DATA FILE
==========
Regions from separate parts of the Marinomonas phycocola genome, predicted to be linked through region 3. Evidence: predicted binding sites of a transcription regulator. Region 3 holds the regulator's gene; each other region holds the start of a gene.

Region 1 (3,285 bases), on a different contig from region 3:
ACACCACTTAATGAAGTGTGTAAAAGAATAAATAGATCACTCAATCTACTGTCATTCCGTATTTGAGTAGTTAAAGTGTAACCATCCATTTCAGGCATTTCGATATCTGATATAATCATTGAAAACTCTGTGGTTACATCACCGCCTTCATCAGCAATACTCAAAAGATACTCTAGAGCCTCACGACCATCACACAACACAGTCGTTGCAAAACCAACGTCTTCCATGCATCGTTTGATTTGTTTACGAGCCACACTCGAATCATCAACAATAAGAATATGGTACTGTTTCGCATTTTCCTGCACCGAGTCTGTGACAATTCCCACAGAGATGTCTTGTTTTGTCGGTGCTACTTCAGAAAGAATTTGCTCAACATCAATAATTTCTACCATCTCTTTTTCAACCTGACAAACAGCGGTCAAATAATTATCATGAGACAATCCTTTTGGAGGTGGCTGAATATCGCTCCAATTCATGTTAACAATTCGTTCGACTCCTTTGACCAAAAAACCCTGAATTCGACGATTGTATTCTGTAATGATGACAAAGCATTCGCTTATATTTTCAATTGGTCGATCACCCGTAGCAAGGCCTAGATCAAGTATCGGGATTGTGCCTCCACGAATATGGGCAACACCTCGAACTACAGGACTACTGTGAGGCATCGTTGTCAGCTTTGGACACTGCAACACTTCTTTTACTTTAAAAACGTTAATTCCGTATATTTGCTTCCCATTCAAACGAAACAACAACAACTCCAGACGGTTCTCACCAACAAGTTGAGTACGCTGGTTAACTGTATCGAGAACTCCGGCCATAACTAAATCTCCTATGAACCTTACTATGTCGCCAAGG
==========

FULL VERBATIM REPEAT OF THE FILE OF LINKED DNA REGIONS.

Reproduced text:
Regions from separate parts of the Marinomonas phycocola genome, predicted to be linked through region 3. Evidence: predicted binding sites of a transcription regulator. Region 3 holds the regulator's gene; each other region holds the start of a gene.

Region 1 (3,285 bases), on a different contig from region 3:
ACACCACTTAATGAAGTGTGTAAAAGAATAAATAGATCACTCAATCTACTGTCATTCCGTATTTGAGTAGTTAAAGTGTAACCATCCATTTCAGGCATTTCGATATCTGATATAATCATTGAAAACTCTGTGGTTACATCACCGCCTTCATCAGCAATACTCAAAAGATACTCTAGAGCCTCACGACCATCACACAACACAGTCGTTGCAAAACCAACGTCTTCCATGCATCGTTTGATTTGTTTACGAGCCACACTCGAATCATCAACAATAAGAATATGGTACTGTTTCGCATTTTCCTGCACCGAGTCTGTGACAATTCCCACAGAGATGTCTTGTTTTGTCGGTGCTACTTCAGAAAGAATTTGCTCAACATCAATAATTTCTACCATCTCTTTTTCAACCTGACAAACAGCGGTCAAATAATTATCATGAGACAATCCTTTTGGAGGTGGCTGAATATCGCTCCAATTCATGTTAACAATTCGTTCGACTCCTTTGACCAAAAAACCCTGAATTCGACGATTGTATTCTGTAATGATGACAAAGCATTCGCTTATATTTTCAATTGGTCGATCACCCGTAGCAAGGCCTAGATCAAGTATCGGGATTGTGCCTCCACGAATATGGGCAACACCTCGAACTACAGGACTACTGTGAGGCATCGTTGTCAGCTTTGGACACTGCAACACTTCTTTTACTTTAAAAACGTTAATTCCGTATATTTGCTTCCCATTCAAACGAAACAACAACAACTCCAGACGGTTCTCACCAACAAGTTGAGTACGCTGGTTAACTGTATCGAGAACTCCGGCCATAACTAAATCTCCTATGAACCTTACTATGTCGCCAAGG